Freiherr Gottfried Ernst von Wuttgenau was given command of the fortress at Philippsburg in December 1733. The fortress was in deplorable condition, and its moat had in places been filled to the point where the ramparts could easily be approached. He focused defensive preparations on the fortress' flood controls, a significant defense against besiegers who were required to work in the swampy terrain below the fortress, while his engineer, Gerhard Cornelius von Walrave, directed repairs and improvements to the fortress' eastern works, where attacks had been focused in the past. By the spring of 1734 these preparations were largely complete, although the garrison was short of ammunition and experienced artillery personnel and engineers. The defenders consisted of a battalion of Walseggers, companies from the Kaiser's regiments of Württemberg, Max Hessen, Kettler, Müfflingen, Sachsen-Gotha, Wolfenbüttel, Walsegg, and Bevern, the Frankish Höltzl regiment, and companies from the Frankish Bassewitz and Heller regiments.
In late May 1734, the French began surrounding the fortress at Philippsburg. A total of 46 battalions were deployed, with 14 on the left bank of the Rhine, and the balance on the right bank, cutting the land approaches to the fortress. Of the troops on the right bank, half were dedicated to the siege, while the rest were detailed to defend the siege camp against any attempts to relieve the siege. On May 26 they began digging the outer trench surrounding the fortress with a complement of 12,000 men.
The siege works progressed under Berwick until June 12, when he was felled by a lucky shot while examining siege works at a forward position. Command of the besieging army then came to d'Asfeld. On June 19, Eugene, under orders from the Kaiser, began moving his army, which had since grown to over 70,000 men, toward Philippsburg with the goal of relieving the siege. On June 27 the army reached Bruchsal. D'Asfeld responded by building additional boat-bridges over the Rhine to speed the movement of cavalry across the river, and redirected some of the siege personnel to face Eugene's threat. The French position was further inconvenienced when heavy rains on July 5 caused portions of their position to be flooded. Despite these difficulties, Eugene failed to act decisively to capitalize on the situation, and withdrew his army.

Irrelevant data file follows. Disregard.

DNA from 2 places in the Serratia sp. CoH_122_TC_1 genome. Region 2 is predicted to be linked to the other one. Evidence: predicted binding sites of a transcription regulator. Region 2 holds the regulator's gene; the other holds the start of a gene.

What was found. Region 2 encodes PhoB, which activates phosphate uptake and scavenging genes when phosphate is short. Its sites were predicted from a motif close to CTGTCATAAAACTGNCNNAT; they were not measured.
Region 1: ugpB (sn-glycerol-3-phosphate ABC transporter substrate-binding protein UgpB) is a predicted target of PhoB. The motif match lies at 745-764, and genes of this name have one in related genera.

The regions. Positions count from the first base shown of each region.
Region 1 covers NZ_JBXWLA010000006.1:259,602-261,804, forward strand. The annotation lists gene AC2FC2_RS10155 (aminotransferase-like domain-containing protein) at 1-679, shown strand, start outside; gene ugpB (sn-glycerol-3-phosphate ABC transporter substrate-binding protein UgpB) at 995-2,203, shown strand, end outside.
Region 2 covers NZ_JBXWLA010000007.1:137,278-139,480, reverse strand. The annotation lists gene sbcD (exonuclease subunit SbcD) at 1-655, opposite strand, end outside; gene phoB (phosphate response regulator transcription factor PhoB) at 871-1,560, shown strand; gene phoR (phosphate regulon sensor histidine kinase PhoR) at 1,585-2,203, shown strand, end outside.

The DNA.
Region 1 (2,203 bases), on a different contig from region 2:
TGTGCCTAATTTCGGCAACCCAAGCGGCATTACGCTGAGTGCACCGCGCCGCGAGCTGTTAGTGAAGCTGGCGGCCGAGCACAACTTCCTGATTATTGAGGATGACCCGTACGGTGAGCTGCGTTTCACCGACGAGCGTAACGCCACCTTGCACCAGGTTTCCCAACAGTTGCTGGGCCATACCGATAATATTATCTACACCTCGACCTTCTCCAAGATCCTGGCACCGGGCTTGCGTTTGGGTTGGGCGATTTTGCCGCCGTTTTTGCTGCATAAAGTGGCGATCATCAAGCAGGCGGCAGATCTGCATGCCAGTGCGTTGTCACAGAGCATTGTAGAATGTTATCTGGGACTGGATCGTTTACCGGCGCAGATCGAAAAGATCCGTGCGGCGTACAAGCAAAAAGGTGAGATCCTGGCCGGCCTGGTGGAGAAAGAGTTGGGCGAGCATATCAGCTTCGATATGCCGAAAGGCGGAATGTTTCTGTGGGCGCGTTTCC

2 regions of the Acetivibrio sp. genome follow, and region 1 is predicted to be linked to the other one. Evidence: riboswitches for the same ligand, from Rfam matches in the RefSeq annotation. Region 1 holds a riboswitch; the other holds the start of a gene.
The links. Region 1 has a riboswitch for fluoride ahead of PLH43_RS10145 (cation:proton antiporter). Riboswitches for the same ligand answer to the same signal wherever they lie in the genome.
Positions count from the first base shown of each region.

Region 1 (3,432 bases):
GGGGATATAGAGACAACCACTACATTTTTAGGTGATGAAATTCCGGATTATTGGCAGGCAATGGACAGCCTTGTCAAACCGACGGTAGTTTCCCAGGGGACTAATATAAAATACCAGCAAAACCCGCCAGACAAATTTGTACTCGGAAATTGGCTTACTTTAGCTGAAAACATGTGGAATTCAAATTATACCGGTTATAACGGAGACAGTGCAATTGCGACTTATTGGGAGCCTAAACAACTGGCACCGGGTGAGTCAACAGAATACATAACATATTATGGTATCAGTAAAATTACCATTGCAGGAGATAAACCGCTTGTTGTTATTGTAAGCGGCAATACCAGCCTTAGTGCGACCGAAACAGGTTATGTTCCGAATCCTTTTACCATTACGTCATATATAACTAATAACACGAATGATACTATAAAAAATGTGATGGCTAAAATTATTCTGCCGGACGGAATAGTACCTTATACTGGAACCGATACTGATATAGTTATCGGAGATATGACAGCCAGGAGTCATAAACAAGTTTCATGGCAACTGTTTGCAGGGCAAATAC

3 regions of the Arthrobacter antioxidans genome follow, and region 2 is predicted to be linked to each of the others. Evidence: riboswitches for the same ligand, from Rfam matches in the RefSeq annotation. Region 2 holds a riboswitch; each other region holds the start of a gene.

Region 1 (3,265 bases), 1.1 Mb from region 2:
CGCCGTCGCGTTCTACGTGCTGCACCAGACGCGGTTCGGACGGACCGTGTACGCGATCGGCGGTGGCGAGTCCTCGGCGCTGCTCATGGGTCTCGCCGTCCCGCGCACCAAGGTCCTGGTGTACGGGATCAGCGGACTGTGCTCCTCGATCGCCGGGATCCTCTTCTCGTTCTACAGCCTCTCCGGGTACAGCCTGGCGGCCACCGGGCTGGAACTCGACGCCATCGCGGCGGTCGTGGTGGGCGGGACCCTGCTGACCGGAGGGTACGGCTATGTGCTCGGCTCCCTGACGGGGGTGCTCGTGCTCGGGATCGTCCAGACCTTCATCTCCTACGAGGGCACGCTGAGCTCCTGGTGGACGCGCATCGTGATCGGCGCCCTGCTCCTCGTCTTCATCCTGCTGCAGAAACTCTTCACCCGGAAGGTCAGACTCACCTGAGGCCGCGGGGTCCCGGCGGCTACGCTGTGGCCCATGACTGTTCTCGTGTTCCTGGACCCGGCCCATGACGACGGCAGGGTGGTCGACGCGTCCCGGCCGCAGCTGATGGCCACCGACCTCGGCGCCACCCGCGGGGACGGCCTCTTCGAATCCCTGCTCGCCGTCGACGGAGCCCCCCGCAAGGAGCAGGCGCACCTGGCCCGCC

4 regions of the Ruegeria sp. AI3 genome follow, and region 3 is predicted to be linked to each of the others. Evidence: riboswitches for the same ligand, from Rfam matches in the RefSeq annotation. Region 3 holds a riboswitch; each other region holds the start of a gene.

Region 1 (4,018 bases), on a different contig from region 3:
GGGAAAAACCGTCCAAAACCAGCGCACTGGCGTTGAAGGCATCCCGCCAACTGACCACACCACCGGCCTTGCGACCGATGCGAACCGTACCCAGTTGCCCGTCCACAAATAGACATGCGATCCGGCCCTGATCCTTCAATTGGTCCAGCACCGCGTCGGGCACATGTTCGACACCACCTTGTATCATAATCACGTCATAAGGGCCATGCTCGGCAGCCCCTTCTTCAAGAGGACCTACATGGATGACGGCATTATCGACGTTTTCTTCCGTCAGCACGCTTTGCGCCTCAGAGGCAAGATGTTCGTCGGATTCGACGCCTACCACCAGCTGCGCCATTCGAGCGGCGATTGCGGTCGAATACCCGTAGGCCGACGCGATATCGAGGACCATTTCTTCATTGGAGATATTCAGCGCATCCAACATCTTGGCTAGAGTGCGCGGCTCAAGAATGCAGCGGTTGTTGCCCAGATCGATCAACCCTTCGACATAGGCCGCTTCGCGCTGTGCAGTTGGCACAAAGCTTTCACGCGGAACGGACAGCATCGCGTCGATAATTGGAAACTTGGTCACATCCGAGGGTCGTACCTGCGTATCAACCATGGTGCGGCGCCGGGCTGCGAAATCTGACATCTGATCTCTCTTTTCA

By July 17 the French had penetrated the fortress' defenses to its inner moat, and were threatening the heart of the fortress. After failing to establish contact with Eugene, Wuttgenau and d'Asfeld agreed to terms of capitulation early on July 18.
- Annals of the Wars of the Eighteenth Century, Edward Cust
- Modern Europe from the Fall of Constantinople to the Establishment of the German Empire, A.D. 1453-1871 : 1714-1796, Volume 4, Thomas Henry Dyer
- Feldzüge des Prinzen Eugen von Savoyen, Austrian Military History Archive (contains a detailed account of the siege in German)
- Military History of Austria (in German)
- "In Camp Before Phillippsburg" is a poem written by Voltaire about the siege.
- Sutton, John L (1980). The King's honor & the King's Cardinal: the war of the Polish succession. University Press of Kentucky. ISBN 978-0-8131-1417-0.